What is a Price?
A price is the social costs of using a resource
In the first post of this publication, I stated that “Supply and Demand” requires the concept of ownership.
In the most recent post, I stated that “Supply and Demand” also requires concepts of price, product, and money.
One challenge of “Supply and Demand” is that the second part, “Demand”, is very hard to define. This struggle to define “Demand” is where we get conceptual monstrosities like Say’s Law.
Before we talk about Say’s Law, let’s look at the word: “Demand”.
Give me all your money! I Want It Now!
Demands are expressed with aggression or violence. If someone asks nicely for something, or volunteers something in exchange, I would use the words request or offer.
“But Derek! You’re doing it wrong!! It’s called demand because your are demanding freedom and mutual, voluntary, respect! That’s how free markets work: mutually beneficial exchange!”
You make a good point there, imaginary libertarian friend. But markets often involve mutual threats, not only mutual benefits.
Demand, in a market context, highlights the withholding of a wanted or needed thing unless a condition is met. You can produce all you want, but that doesn’t create “demand” unless someone wants those things, and you withhold them. You express your demand by creating conditions that lead others to make demands of you.
Even assuming our resource management follows the social conventions of market exchange, demand is not expressed not through production alone, but by exercising powers such as ownership or production to create a program of conditional exclusion.
Say’s law is the claim that demand is expressed through production. It is wrong.
Here are better descriptions of “Supply” and “Demand”:
- Supply — Distribution of control of access to a resource or product.
- Demand — Exercising powers such as ownership or production to implement a program of conditional exclusion, for the purpose of acquiring a different product or resource in exchange.
That’s a mouthful!
If you look closely, those descriptions are very similar. Both of them involve control of resources. You can’t separate them— Supply and Demand are mirrors of each other. Markets seek to organize society by balancing mirrored mutual benefits and mirrored mutual threats.
By applying these concepts as I just described them, we can organize our society around “Supply and Demand”, but at what cost? It involves everyone using their powers to pursue individual interests. Organizing common efforts is possible, but it is precarious and volatile.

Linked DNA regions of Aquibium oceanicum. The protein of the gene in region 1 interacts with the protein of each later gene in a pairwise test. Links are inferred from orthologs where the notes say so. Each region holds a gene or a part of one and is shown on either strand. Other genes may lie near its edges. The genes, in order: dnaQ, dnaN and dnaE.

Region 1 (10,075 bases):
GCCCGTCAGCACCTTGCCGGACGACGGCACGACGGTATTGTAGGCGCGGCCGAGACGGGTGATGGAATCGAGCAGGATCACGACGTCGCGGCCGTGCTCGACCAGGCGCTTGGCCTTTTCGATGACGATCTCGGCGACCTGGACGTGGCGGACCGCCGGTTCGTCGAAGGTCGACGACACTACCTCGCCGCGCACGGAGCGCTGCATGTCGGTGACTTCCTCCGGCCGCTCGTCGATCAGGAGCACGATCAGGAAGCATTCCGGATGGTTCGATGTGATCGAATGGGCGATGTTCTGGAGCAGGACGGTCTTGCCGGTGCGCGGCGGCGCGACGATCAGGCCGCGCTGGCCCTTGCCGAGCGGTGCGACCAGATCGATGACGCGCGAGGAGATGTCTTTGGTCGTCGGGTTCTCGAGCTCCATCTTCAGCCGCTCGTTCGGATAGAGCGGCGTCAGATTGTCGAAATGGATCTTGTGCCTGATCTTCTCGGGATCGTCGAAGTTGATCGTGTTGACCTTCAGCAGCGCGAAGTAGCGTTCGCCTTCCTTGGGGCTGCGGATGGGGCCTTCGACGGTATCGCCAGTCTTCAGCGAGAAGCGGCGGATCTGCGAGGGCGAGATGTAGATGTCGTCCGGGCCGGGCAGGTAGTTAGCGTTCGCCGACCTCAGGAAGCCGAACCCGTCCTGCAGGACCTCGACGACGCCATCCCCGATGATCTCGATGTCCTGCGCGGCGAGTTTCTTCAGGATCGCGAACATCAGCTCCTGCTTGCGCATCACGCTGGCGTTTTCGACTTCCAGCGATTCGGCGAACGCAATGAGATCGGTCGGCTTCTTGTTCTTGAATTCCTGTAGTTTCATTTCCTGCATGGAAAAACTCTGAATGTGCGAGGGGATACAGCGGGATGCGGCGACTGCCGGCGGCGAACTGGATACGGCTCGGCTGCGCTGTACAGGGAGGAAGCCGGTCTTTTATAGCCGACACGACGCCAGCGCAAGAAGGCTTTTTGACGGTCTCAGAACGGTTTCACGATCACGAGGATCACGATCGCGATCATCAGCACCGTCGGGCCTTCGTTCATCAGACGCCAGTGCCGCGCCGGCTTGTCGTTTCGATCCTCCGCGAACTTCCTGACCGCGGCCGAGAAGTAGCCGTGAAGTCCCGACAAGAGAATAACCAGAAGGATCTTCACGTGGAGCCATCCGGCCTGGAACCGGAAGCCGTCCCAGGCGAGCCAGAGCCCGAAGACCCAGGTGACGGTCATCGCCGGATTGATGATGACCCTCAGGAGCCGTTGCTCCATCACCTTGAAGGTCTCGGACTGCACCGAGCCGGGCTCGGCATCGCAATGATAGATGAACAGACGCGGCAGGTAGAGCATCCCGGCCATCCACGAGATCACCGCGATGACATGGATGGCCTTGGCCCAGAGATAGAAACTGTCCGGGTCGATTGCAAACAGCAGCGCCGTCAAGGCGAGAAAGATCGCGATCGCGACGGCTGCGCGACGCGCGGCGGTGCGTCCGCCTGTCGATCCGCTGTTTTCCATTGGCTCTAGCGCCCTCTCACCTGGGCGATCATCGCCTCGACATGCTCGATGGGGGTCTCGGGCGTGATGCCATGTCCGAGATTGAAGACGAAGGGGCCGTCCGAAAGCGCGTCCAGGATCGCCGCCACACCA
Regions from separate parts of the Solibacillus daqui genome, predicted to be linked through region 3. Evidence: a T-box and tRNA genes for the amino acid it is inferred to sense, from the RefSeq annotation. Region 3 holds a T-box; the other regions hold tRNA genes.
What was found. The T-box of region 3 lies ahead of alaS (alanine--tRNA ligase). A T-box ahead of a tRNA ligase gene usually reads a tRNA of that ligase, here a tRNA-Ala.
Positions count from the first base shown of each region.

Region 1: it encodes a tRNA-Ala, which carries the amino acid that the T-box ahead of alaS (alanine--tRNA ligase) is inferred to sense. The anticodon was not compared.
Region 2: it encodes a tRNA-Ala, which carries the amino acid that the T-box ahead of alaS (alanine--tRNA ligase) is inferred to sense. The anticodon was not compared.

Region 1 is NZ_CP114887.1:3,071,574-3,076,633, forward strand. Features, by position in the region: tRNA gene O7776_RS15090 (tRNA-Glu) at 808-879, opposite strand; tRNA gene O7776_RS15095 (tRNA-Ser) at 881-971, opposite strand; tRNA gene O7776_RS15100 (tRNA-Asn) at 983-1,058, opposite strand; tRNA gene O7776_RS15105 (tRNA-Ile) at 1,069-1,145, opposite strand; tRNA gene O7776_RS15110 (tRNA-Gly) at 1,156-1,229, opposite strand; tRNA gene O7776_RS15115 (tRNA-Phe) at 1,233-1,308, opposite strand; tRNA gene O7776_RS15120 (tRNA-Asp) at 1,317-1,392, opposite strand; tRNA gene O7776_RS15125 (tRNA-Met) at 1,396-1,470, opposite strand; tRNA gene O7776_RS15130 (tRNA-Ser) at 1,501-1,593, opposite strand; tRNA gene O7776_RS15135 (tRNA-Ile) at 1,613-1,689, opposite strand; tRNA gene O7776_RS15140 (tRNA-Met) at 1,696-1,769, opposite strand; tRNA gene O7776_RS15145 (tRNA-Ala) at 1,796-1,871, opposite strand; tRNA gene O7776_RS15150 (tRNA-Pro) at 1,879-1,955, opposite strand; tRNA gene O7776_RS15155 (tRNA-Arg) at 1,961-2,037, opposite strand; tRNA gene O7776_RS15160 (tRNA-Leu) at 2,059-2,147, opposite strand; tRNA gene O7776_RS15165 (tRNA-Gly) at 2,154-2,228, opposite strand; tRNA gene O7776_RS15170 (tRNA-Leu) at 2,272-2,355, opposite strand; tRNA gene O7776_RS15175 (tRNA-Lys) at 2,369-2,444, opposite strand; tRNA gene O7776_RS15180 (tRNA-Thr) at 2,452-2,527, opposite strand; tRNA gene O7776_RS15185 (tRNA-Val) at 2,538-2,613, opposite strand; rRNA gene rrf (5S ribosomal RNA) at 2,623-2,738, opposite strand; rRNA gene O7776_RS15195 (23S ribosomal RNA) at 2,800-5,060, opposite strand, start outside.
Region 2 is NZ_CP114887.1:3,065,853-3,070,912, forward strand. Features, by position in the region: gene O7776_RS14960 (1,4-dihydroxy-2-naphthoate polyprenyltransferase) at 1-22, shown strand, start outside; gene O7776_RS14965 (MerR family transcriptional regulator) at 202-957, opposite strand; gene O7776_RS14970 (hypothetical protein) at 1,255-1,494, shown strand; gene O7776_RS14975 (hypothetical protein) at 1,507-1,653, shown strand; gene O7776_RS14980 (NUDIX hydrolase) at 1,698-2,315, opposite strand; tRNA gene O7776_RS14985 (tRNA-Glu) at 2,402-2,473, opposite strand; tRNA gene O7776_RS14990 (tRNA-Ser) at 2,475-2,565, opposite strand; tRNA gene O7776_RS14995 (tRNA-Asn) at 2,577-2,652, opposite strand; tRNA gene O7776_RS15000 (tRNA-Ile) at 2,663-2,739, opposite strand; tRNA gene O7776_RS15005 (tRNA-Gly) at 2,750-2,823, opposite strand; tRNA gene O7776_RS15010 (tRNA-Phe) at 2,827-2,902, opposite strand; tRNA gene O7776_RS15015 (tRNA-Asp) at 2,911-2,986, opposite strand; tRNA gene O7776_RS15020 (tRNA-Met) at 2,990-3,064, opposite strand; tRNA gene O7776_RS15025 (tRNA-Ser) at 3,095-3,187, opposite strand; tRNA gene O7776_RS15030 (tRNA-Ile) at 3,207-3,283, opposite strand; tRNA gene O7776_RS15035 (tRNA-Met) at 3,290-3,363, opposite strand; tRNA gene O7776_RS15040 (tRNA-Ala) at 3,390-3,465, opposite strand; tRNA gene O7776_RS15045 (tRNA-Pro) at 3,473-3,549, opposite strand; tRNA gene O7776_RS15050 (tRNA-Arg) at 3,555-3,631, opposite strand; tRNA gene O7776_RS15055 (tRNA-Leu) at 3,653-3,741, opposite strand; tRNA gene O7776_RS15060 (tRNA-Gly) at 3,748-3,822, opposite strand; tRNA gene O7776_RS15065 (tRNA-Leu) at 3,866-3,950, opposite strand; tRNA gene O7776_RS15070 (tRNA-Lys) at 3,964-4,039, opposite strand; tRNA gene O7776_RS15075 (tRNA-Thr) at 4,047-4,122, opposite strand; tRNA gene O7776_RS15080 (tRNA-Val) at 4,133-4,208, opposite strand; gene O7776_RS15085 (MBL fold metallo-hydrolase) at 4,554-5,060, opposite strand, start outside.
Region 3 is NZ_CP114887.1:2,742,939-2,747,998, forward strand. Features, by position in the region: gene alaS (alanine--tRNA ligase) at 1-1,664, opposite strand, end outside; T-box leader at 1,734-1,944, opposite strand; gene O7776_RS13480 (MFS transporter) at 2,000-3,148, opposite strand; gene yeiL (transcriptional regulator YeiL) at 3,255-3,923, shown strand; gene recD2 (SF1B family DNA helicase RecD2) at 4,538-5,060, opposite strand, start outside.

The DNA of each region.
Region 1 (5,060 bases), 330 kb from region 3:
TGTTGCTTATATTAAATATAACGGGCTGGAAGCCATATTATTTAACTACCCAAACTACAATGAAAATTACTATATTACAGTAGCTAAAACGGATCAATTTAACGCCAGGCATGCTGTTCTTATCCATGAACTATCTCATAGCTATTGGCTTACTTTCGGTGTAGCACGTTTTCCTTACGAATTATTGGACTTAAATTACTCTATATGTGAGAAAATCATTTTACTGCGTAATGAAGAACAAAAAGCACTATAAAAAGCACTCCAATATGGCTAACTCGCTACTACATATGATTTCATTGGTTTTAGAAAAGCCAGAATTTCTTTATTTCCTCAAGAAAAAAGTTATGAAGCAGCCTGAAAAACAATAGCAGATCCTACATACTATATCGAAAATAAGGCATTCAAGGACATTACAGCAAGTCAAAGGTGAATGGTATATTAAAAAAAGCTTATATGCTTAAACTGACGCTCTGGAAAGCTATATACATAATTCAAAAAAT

The social balancing act fails when only the interests of individuals are valid. Individual interests are too hard to balance and cooperative efforts fail.
We need cooperation as larger social groups, pursuing both the interests of the group and individual interests. We organize common efforts around social narratives about group goals and needs. We formalize group existence by creating institutions governed according to written laws. We create forums for discussing legal rules and social conventions. All this allows us to develop common resources, facilitate public good, and create common abundance.
Finance is an indispensable part. It can certainly be abused, but without finance, our larger social structures would not exist. There would likely only be tiny, fractured communities and short-lived religious movements. Finance facilitates human cooperation, achievement, and group identity.
Prices are accounting weights given to actions claiming or using resources. A price is the social cost of exercising a resource claim.
In market social narratives, prices are framed in terms of exchange or transfer. But often, prices are really about creation or transformation. Sometimes the thing you are paying for simply does not exist before you pay for it.
Creation and transformation are the narrative of investment. We create something by paying for it, when it did not exist previously. Creative actors are rewarded by just society through claims to present and future value, whether that value exists in public or private spheres.
Sometimes the obstacle of resource use is not creation, but rather organization. We use many resources that existed long before ourselves. In such cases, the cost is socially organizing resource allocations. The price is whatever is required to convince the group that our use of the resource is fair and just, and aligns with common interests.
To initialize a resource claim on an unallocated resource, a price must be paid, not to a previous owner, but to the social group that recognizes the resource claim. The social entity recognizing the claim issues assets that qualify actions as satisfying prices affixed to socially defined resources.
Sometimes social group entities may affix ongoing maintenance prices to resource claims. This makes sense if there are ongoing costs associated with the resource that are borne by the social group and not the owner. Otherwise, such prices are unnecessarily inhibitive, reducing individual and common wealth for no reason.